Topic: “Skinner’sOperant Conditioning theory” Prepared by : Nida_iub Student of Islamia University Bahawalpur

Introduction Of Operant Conditioning:

The theory of operant condition is largely the creation of B.F. Skinner, possibly the most famous American psychologist. Skinner lived during a time when psychology was young. Many would say that psychology wasn’t respected as a “science” during this time. Skinner wanted that to change. Thus, Skinner said that only observable behavior should be studied. Thoughts can’t be observed, he said, and therefore thoughts should not be studied. Of course, during that time period the methods for studying thoughts weren’t as precise as they are now. Skinner called changes in behavior “learning.” As a result, psychology textbook chapters on learning cover mostly behavior.

What is Operant Conditioning?
“Operant conditioning is a term used to describe behavior which has been reinforced by reward or discouraged through punishment.”
For example, if a mother wants her daughter to clean her room than she may give her some sweets every time, she cleans it. Given enough time, the girl will start to clean her room more often because she will get some sweets in return. As a result, the girl’s behavior(cleaning her room) has been modified (conditioned) because she learnt to associate that behavior with a reward.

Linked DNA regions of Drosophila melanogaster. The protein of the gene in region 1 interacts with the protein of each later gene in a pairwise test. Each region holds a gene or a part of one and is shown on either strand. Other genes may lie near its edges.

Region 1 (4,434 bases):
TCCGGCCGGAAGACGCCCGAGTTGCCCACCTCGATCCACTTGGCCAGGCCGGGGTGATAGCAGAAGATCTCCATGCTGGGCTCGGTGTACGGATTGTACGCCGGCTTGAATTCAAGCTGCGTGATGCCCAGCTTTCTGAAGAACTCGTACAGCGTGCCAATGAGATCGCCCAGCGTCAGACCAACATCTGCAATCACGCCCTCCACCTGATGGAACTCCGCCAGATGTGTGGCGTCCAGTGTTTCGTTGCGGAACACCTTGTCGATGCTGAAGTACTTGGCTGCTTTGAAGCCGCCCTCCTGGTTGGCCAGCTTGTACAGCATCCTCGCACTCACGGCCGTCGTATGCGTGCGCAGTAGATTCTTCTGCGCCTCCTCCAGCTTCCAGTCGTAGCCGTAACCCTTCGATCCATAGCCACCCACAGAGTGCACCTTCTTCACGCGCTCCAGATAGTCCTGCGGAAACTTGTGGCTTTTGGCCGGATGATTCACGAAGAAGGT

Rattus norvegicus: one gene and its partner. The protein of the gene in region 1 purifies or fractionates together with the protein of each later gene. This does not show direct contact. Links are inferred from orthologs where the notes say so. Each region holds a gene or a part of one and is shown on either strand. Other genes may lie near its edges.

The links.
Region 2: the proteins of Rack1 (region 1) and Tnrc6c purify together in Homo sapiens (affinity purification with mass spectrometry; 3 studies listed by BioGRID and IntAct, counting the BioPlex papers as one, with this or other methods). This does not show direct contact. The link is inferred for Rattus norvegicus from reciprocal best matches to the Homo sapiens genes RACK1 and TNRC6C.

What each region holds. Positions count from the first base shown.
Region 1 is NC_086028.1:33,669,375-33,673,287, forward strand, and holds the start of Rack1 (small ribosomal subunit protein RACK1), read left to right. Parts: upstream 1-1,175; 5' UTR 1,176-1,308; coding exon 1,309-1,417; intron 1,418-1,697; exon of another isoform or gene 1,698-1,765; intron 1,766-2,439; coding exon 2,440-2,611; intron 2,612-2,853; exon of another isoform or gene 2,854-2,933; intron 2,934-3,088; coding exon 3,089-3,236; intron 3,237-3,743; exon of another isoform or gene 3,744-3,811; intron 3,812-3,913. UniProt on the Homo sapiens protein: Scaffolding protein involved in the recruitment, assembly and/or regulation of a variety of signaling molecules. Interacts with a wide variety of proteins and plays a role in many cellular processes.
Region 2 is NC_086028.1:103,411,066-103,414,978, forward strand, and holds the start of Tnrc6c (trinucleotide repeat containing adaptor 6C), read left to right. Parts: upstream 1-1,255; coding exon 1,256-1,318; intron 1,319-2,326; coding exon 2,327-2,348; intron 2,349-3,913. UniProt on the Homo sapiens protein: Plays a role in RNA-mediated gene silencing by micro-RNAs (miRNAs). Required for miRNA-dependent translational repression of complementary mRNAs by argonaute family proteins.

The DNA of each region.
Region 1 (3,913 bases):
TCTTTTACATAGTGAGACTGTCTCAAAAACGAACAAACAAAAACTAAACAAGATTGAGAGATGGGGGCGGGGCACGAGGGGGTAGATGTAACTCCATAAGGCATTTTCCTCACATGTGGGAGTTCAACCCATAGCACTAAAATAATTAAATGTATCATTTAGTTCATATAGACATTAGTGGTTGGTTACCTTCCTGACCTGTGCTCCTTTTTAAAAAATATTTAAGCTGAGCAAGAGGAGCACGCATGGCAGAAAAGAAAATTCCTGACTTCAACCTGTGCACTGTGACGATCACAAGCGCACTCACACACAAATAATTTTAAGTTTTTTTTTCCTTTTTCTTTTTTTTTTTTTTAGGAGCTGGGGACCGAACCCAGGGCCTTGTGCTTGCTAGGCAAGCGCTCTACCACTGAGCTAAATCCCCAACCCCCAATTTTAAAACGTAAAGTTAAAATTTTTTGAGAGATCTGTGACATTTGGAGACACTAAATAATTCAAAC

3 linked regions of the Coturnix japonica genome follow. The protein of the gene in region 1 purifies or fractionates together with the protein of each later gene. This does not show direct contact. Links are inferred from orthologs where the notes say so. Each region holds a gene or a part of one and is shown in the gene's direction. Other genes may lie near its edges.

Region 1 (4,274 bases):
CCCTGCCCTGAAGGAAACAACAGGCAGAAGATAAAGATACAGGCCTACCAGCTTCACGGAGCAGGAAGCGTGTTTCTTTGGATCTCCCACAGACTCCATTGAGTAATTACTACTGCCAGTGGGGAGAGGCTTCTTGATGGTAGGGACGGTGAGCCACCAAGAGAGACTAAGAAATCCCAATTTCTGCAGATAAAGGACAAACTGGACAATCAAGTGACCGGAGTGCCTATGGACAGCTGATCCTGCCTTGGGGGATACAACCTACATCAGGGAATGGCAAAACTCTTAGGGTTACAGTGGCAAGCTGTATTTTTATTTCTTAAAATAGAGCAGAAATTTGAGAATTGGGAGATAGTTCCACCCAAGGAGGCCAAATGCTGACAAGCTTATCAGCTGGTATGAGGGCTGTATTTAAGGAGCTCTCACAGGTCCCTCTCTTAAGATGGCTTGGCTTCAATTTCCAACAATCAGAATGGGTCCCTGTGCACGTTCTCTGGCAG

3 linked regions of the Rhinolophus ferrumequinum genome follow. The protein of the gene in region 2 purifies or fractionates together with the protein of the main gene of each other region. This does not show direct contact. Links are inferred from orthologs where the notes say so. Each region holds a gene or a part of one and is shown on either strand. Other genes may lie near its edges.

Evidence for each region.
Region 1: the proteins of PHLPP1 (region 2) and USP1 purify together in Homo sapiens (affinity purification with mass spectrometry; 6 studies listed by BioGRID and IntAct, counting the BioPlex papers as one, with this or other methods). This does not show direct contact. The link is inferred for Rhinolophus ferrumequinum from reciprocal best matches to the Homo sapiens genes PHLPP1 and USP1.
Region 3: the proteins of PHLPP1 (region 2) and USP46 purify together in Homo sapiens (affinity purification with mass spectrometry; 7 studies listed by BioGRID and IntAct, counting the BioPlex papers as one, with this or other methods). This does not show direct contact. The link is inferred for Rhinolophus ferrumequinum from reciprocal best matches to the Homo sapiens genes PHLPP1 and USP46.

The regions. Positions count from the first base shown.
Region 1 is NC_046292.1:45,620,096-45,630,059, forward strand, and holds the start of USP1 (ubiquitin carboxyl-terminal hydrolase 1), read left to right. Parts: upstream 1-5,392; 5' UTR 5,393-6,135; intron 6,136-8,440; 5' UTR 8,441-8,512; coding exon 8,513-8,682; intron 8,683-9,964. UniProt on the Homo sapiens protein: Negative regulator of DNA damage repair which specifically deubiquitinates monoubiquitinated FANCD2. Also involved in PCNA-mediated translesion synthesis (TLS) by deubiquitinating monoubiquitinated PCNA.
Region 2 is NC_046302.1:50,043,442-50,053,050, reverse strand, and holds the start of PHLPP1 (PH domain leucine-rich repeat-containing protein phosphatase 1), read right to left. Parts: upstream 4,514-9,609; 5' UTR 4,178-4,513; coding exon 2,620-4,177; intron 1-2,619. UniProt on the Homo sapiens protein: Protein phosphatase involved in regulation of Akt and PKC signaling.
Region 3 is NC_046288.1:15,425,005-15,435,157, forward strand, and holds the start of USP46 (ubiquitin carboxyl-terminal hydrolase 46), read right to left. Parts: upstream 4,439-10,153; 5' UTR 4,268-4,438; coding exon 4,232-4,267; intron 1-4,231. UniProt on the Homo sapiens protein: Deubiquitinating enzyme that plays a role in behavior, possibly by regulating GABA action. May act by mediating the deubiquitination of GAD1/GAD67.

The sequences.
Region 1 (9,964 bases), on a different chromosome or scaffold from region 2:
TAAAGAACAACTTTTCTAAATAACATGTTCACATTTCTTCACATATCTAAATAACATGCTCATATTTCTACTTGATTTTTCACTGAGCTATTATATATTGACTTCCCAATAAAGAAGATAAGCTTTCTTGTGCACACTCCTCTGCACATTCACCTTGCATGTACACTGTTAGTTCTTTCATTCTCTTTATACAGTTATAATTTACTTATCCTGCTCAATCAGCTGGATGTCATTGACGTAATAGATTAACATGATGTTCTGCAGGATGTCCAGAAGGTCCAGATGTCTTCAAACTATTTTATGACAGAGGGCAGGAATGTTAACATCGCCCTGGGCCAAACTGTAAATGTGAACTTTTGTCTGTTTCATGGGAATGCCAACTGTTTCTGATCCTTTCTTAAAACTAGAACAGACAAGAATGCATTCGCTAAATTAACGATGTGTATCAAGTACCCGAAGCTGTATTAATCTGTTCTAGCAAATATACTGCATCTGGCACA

In the words of Earnest R. Hilgard (1962) : “Operant conditioning refers to the strengthening of a stimulusresponse association by following the response with reinforcing stimulus.” This means, in operant conditioning:

(i) (ii) (iii)

A response is made without any known stimulus. A reinforcement is provided. The response made earlier is strengthen or made more probable.

B. F Skinner :It was B. F. Skinner who is best known for operant conditioning, and the device he invented to research is called the operant conditioning apparatus, also known as Skinner’s box.